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Cassette tape problems – squeal and shutdown, gunky head…

Hi Walter,

I found you online after googling everything to do with cassette tape problems. In the last year I’ve started buying pre-recorded cassettes to play on my new (old) Nakamichi – never knew they could sound so fine – always been a vinyl man until now. So 125 tapes later and all the interesting issues are starting to turn up…

A few tapes I’ve had played ok till the last couple of songs when the wobbly sound started – rewound to the beginning and then… the first song’s now got it bad, ending in tape squeal and deck shut-down. Trying to get my head around why it would play ok the first time?? but the question is: would your Tape Preservative cure this? Being relatively new to tape culture I’m just not 100% sure I understand what’s going on in this case, and the benefit of your wisdom would be a great boon.  Anyway I will order some soon – I think I might need it with all the vintage tapes I can’t resist buying.

I have one more problem to run past you if I may. After playing a 1971 RCA tape that went all muffly on the last track, I discovered a load of gunk on my head. Proved really stuborn to shift. 95% has gone after trying IPA, Electrolube ECPS and Xylene (and er the end of a match). The sound is still not quite there – I have to get it all off, but I don’t know what to try next. I’ve read a bit on re-lapping (just out of interest) and I’m wondering what the final polishing agent would be, and would that be the right course of action in this case? Hope you can help, you’re almost my last hope. 

Many thanks, T.

Dear T.,

I have some thoughts and a few suggestions which (I hope) may resolve some of the issues/problems.

 

I’ll address the load of gunk first, because the conditions that allow gunk to happen may create some of the other problems.  Any buildup on the heads or tape guides can affect the smooth movement of tape.  Therefore, all of those stationary surfaces have to be kept clean and free of buildup. The use of an appropriate swab along with Technical Grade (99%) IPA (iso-propyl alcohol) is usually all that is necessary to keep the surfaces clean and shiny.  If available, ask for the Technical Grade (not  Rubbing Alcohol).  If more aggressive cleaning/treatment is required, I suggest the use of a pencil eraser.  I keep a small plastic tube of white rubber erasers designed for “Pentel” pencils with a small stash of cleaning supplies close to the equipment rack.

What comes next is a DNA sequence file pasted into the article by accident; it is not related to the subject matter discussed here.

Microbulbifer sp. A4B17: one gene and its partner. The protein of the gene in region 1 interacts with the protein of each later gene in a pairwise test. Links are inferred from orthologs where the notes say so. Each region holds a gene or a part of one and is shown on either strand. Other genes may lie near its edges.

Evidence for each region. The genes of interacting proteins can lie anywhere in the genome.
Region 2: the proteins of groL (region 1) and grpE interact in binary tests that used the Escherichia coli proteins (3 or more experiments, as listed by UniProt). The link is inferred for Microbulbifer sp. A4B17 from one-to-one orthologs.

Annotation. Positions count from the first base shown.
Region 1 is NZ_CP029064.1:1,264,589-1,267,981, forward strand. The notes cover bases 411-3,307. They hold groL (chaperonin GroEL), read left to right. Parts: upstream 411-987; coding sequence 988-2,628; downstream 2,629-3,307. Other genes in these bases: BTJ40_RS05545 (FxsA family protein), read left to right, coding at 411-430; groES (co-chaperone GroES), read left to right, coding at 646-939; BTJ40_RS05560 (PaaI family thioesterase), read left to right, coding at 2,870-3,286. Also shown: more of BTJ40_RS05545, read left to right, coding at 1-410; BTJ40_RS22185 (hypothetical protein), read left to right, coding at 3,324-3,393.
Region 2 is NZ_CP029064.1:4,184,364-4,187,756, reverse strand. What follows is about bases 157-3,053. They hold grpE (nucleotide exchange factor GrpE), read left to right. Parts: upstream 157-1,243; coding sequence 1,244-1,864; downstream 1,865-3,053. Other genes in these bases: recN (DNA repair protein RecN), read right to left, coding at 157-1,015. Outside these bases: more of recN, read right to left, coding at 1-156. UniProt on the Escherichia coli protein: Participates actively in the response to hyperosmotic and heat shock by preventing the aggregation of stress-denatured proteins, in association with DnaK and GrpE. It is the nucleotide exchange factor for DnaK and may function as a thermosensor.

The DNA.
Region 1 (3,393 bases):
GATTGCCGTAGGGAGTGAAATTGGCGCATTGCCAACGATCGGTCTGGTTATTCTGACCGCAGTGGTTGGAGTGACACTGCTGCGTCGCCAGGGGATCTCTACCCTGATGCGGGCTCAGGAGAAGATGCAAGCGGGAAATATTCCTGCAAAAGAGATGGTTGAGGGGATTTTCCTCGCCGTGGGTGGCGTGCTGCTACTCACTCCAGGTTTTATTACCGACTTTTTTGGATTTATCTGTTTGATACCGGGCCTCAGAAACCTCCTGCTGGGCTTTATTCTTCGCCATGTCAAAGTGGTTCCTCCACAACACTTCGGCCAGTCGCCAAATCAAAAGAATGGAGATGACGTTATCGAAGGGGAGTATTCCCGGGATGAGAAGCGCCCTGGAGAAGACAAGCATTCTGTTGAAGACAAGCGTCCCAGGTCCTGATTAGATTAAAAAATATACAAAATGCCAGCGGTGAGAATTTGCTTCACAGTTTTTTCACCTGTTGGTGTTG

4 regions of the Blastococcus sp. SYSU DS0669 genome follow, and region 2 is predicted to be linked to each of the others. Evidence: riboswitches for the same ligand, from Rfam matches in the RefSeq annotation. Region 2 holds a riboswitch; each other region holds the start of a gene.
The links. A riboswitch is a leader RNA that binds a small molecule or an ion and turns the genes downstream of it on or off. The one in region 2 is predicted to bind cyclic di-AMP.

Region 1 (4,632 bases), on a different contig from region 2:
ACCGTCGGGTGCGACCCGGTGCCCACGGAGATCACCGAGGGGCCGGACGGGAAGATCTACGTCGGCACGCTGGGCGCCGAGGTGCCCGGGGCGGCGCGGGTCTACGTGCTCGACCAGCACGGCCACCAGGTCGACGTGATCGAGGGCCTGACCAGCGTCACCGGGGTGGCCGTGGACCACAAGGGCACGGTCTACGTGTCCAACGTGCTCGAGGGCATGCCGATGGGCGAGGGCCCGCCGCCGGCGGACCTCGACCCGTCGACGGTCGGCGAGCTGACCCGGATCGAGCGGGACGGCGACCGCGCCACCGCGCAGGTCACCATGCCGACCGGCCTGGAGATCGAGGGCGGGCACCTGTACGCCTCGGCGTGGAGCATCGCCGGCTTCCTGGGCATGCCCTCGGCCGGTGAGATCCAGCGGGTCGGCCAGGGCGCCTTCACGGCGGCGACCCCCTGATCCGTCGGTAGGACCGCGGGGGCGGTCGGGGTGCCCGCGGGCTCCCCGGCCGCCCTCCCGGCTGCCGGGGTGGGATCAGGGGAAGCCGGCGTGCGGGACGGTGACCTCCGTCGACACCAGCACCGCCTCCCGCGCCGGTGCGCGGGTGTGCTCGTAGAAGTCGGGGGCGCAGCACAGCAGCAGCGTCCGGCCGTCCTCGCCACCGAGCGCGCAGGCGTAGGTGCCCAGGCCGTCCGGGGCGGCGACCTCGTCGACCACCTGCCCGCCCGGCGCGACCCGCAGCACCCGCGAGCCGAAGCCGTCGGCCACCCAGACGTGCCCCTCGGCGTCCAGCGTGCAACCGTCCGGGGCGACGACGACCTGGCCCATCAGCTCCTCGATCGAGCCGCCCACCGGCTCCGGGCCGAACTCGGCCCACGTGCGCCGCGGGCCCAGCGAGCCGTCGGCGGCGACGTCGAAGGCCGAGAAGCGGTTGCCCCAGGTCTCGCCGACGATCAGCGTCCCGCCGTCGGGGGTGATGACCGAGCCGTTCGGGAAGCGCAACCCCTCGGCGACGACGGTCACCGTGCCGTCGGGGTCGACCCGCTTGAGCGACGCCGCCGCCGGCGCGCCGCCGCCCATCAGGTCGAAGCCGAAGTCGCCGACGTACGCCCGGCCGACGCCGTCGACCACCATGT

Addressing the wobbly sound and tape squeal, I have some additional thoughts.  Most of your tape is probably two decades old (or older). The tape is coated with a poly-ester matrix that holds the magnetic particles.  However, over that period of time, that matrix has undergone significant changes.  If you have ever opened a canister holding a reel of tape or movie film and smelled a vinegar odor, you have direct experience with the degradation. You are smelling acetic acid which is one of the starter elements used when creating esters. And esters are joined and linked to make Poly-ester. The breakdown of the poly-ester has left components that have diffused to the surface of the matrix. And that has been accumulating on the heads and guides, causing the tension on the pinch roller, leading to deck shut down.    

The LAST Tape Preservative can certainly help by reducing the “stiction” attractant between the tape and the machine, allowing the tape to pass more smoothly and consistently through the play process. The Tape Preservative also acts to seal the matrix against the intake of oxygen from the atmosphere.  Oxygen is the agent that brings about the disassociation of the polyester.

LAST Tape Head Treatment is similar to LAST STYLAST used on turntable’s record stylus. It is consumed in the process of playing a tape.  It makes the heads and guides so “slickery” that contamination has a hard time sticking to their surfaces.

Finally, re-lapping a head (or heads) of a Reel-to-Reel Tape Recorder is one thing.  Attempting to do so on a cassette machine is quite another.  I think that the depth of the “gap” on a cassette head is insufficient  to consider re-lapping.  One could begin to loose upper frequency response as soon as any re-lapping is attempted.

 
I hope this is helpful.  You have accumulated a significant library of music on cassette. I hope this helps in the enjoyment of it.

Best regards,  Walter Davies